NLD MPs propose funding suspension for dozens of state factories


NAY PYI TAW — National League for Democracy lawmakers on Friday proposed taking the axe to state-owned factories, with budget support for 44 of 52 projects likely to be cut off.

During a discussion on the National Planning Bill for 2017-18, which outlines the government’s economic plans and priorities for the fiscal year, lawmakers instead proposed reallocating the funds to community development projects.

All NLD lawmakers who discussed the national plan supported ending funding to the factories, many of which have sustained heavy losses.

“The 44 large state-owned factories should stop for the time being because they are not economically viable and may not do any good for the country and the people,” said Daw Thiri Yadana (NLD, Mon-12).

Support more independent journalism like this. Sign up to be a Frontier member.

“A decision should only be made after they have all been properly reviewed,” she said.

Union ministers will begin responding to questions from lawmakers about the projects on Monday, Pyidaungsu Hluttaw Speaker Mahn Win Khaing Than said at the end of the discussion.

Lawmakers will then make a final decision about whether to halt funding, he said.

Although many state-owned enterprises have been privatised or shut down, they continue to be a major drain on the state budget.

Citing government figures, the World Trade Organization said in 2014 report that SOEs consume 75 percent of the state budget and incur annual losses of around 5 percent of GDP. In current terms, that would be the equivalent of more than K4.174 trillion a year (US$3 billion), about the size of the government’s budget deficit.

But some Union Solidarity and Development Party lawmakers cautioned against making large cuts to funding for state factories, including former Minister for Industry U Maung Myint.

Maung Myint, now representing the Pyithu Hluttaw seat of Mingin, said MPs should not make the “wrong decision” on state enterprises based on their “philia or phobia”.

“A decision that considers the interests of citizens without neglecting staff [of state-owned enterprises] is needed,” said Maung Myint, who took over as Minister for Industry from U Soe Thane in July 2013. “Problems [at state enterprises] cannot be solved just by stopping the construction of a factory. I think MPs would already know that.”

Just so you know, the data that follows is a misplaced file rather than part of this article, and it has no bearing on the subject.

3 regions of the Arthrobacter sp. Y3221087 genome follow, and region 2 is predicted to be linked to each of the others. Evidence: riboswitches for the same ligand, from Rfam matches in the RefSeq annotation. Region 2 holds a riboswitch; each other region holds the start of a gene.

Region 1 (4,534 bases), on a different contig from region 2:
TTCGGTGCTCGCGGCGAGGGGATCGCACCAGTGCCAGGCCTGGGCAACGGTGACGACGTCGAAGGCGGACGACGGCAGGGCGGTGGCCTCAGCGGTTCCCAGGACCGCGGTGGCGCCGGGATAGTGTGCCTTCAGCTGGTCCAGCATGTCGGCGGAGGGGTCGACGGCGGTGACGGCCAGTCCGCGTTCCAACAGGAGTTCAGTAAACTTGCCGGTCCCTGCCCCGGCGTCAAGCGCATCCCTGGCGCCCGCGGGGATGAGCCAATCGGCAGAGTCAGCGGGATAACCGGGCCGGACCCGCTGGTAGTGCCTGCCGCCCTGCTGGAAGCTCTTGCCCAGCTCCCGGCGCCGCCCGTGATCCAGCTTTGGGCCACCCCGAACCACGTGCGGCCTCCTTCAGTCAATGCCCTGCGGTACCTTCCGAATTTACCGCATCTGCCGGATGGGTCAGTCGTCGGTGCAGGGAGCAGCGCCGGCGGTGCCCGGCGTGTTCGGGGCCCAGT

He cited the case of the No. 1 Steel Mill in Myingyan, which is being built by the Ministry of Industry. According to the ministry’s website, the mill is being built in three phases, between 2010 and 2019, at a total cost of 1 billion euros ($1.07 billion).

“If the budget is not given to complete the project, interest will still have to be paid on the loans,” he said.

He said the sooner the projects were implemented and manufacturing began the better it would be for the country.

Another USDP lawmaker, U Thein Tun (Pyithu Hluttaw, Kyaunggon), said that because large amounts had already been invested in the projects it made sense to continue rather than suspend or cancel them.

But he said a closer examination of the individual projects was needed before making a final decision on whether to suspend them

By Nyan Hlaing Lynn

By Nyan Hlaing Lynn

Nyan Hlaing Lynn is a former editor at People's Age Journal and Mizzima. He writes about politics, the military, ethnic conflict and social issues and is based in Nay Pyi Taw.
Share on facebook
Share on twitter
Share on email

More stories

Latest Issue

Stories in this issue
Respect the election result, but don’t gloss over the flaws
The large turnout on November 8 powerfully demonstrated society’s commitment to democracy, but this should not overshadow deep flaws in the electoral process that threaten to undermine future progress.
Image, strategy and friends with money: How the NLD did it again
Trust in Aung San Suu Kyi, a tight social media strategy and help from business leaders were among the factors behind the National League for Democracy’s landslide election win.

Stay on top of Myanmar current affairs with our Daily Briefing and Media Monitor newsletters

Our fortnightly magazine is available in print, digital, or a combination beginning at $80 a year

Sign up for our Frontier Fridays newsletter. It’s a free weekly round-up featuring the most important events shaping Myanmar